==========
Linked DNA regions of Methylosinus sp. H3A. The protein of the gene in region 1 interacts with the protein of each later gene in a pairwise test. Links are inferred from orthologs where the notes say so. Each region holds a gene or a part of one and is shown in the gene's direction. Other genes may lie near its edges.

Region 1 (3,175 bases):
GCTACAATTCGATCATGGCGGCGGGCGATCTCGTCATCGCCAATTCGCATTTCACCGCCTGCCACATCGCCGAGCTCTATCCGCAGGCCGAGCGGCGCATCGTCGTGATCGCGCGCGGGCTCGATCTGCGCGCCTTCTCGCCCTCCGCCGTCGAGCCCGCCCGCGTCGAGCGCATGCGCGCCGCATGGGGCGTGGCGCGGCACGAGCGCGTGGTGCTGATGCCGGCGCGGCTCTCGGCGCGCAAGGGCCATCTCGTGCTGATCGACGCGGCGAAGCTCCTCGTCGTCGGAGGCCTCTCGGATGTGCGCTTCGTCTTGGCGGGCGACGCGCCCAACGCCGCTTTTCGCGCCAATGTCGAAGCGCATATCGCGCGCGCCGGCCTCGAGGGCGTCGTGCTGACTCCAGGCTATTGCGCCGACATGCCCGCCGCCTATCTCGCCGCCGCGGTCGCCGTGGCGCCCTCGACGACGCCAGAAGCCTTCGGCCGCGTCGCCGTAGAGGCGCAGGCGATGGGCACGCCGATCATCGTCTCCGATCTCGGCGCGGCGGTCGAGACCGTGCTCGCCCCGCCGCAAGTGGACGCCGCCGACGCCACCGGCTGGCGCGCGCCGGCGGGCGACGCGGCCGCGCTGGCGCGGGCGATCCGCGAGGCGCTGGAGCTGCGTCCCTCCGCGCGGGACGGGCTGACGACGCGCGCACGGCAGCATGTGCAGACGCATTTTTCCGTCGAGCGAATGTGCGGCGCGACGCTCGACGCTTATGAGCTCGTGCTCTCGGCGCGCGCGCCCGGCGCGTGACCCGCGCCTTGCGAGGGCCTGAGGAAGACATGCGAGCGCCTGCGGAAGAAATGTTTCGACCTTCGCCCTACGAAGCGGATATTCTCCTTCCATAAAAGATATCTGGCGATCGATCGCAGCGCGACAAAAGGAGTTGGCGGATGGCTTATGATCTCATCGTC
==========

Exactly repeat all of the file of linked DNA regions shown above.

Linked DNA regions of Methylosinus sp. H3A. The protein of the gene in region 1 interacts with the protein of each later gene in a pairwise test. Links are inferred from orthologs where the notes say so. Each region holds a gene or a part of one and is shown in the gene's direction. Other genes may lie near its edges.

Region 1 (3,175 bases):
GCTACAATTCGATCATGGCGGCGGGCGATCTCGTCATCGCCAATTCGCATTTCACCGCCTGCCACATCGCCGAGCTCTATCCGCAGGCCGAGCGGCGCATCGTCGTGATCGCGCGCGGGCTCGATCTGCGCGCCTTCTCGCCCTCCGCCGTCGAGCCCGCCCGCGTCGAGCGCATGCGCGCCGCATGGGGCGTGGCGCGGCACGAGCGCGTGGTGCTGATGCCGGCGCGGCTCTCGGCGCGCAAGGGCCATCTCGTGCTGATCGACGCGGCGAAGCTCCTCGTCGTCGGAGGCCTCTCGGATGTGCGCTTCGTCTTGGCGGGCGACGCGCCCAACGCCGCTTTTCGCGCCAATGTCGAAGCGCATATCGCGCGCGCCGGCCTCGAGGGCGTCGTGCTGACTCCAGGCTATTGCGCCGACATGCCCGCCGCCTATCTCGCCGCCGCGGTCGCCGTGGCGCCCTCGACGACGCCAGAAGCCTTCGGCCGCGTCGCCGTAGAGGCGCAGGCGATGGGCACGCCGATCATCGTCTCCGATCTCGGCGCGGCGGTCGAGACCGTGCTCGCCCCGCCGCAAGTGGACGCCGCCGACGCCACCGGCTGGCGCGCGCCGGCGGGCGACGCGGCCGCGCTGGCGCGGGCGATCCGCGAGGCGCTGGAGCTGCGTCCCTCCGCGCGGGACGGGCTGACGACGCGCGCACGGCAGCATGTGCAGACGCATTTTTCCGTCGAGCGAATGTGCGGCGCGACGCTCGACGCTTATGAGCTCGTGCTCTCGGCGCGCGCGCCCGGCGCGTGACCCGCGCCTTGCGAGGGCCTGAGGAAGACATGCGAGCGCCTGCGGAAGAAATGTTTCGACCTTCGCCCTACGAAGCGGATATTCTCCTTCCATAAAAGATATCTGGCGATCGATCGCAGCGCGACAAAAGGAGTTGGCGGATGGCTTATGATCTCATCGTC